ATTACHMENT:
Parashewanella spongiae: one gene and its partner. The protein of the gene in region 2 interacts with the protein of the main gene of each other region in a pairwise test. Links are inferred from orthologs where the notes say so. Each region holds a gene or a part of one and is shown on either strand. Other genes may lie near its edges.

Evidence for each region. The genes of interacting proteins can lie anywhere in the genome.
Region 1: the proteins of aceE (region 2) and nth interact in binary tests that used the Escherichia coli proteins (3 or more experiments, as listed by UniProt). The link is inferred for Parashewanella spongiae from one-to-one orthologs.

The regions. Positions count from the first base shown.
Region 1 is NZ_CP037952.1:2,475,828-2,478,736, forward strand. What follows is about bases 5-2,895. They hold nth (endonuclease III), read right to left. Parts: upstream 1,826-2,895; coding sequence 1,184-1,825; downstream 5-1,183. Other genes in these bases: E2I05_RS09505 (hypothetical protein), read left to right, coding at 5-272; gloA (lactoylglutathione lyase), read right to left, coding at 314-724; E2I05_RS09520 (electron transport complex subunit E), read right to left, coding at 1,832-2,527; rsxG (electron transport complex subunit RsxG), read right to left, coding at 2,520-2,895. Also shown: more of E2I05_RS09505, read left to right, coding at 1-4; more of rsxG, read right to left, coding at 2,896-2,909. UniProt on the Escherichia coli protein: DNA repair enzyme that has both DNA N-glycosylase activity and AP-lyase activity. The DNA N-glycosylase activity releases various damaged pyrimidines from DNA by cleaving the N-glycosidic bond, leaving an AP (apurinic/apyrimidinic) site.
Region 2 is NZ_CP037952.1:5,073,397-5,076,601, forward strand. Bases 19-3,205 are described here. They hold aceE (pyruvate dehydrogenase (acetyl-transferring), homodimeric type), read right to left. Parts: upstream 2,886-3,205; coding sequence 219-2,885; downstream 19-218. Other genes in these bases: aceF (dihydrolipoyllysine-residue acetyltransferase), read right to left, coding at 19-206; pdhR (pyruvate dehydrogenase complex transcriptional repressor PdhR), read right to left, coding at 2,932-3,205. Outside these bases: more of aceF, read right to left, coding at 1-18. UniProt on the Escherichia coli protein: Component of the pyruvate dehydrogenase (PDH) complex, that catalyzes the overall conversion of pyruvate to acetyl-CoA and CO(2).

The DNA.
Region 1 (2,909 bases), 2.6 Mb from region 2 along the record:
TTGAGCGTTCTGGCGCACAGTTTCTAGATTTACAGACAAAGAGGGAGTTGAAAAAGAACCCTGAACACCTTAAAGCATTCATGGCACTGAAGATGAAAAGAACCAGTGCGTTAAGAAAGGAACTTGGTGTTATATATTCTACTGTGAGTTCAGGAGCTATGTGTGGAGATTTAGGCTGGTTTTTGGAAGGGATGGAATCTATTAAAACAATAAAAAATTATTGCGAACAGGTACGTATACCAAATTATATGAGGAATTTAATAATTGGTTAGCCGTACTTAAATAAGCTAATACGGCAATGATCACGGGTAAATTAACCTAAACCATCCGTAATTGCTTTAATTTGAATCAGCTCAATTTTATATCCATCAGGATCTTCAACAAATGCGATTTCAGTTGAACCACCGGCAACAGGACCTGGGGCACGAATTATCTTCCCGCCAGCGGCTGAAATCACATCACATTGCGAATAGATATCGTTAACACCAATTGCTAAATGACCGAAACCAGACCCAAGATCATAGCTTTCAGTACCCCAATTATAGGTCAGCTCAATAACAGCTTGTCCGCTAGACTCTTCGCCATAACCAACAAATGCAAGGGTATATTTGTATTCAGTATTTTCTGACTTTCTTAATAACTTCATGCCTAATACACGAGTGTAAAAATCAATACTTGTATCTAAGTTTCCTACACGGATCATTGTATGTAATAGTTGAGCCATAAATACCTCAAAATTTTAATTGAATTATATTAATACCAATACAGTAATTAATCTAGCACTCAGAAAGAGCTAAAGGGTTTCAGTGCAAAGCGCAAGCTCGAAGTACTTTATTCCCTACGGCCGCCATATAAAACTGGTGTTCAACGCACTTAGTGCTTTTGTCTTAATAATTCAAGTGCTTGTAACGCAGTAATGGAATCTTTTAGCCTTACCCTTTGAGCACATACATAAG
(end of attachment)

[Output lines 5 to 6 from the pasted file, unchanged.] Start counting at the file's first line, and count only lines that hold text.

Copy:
Region 1 is NZ_CP037952.1:2,475,828-2,478,736, forward strand. What follows is about bases 5-2,895. They hold nth (endonuclease III), read right to left. Parts: upstream 1,826-2,895; coding sequence 1,184-1,825; downstream 5-1,183. Other genes in these bases: E2I05_RS09505 (hypothetical protein), read left to right, coding at 5-272; gloA (lactoylglutathione lyase), read right to left, coding at 314-724; E2I05_RS09520 (electron transport complex subunit E), read right to left, coding at 1,832-2,527; rsxG (electron transport complex subunit RsxG), read right to left, coding at 2,520-2,895. Also shown: more of E2I05_RS09505, read left to right, coding at 1-4; more of rsxG, read right to left, coding at 2,896-2,909. UniProt on the Escherichia coli protein: DNA repair enzyme that has both DNA N-glycosylase activity and AP-lyase activity. The DNA N-glycosylase activity releases various damaged pyrimidines from DNA by cleaving the N-glycosidic bond, leaving an AP (apurinic/apyrimidinic) site.
Region 2 is NZ_CP037952.1:5,073,397-5,076,601, forward strand. Bases 19-3,205 are described here. They hold aceE (pyruvate dehydrogenase (acetyl-transferring), homodimeric type), read right to left. Parts: upstream 2,886-3,205; coding sequence 219-2,885; downstream 19-218. Other genes in these bases: aceF (dihydrolipoyllysine-residue acetyltransferase), read right to left, coding at 19-206; pdhR (pyruvate dehydrogenase complex transcriptional repressor PdhR), read right to left, coding at 2,932-3,205. Outside these bases: more of aceF, read right to left, coding at 1-18. UniProt on the Escherichia coli protein: Component of the pyruvate dehydrogenase (PDH) complex, that catalyzes the overall conversion of pyruvate to acetyl-CoA and CO(2).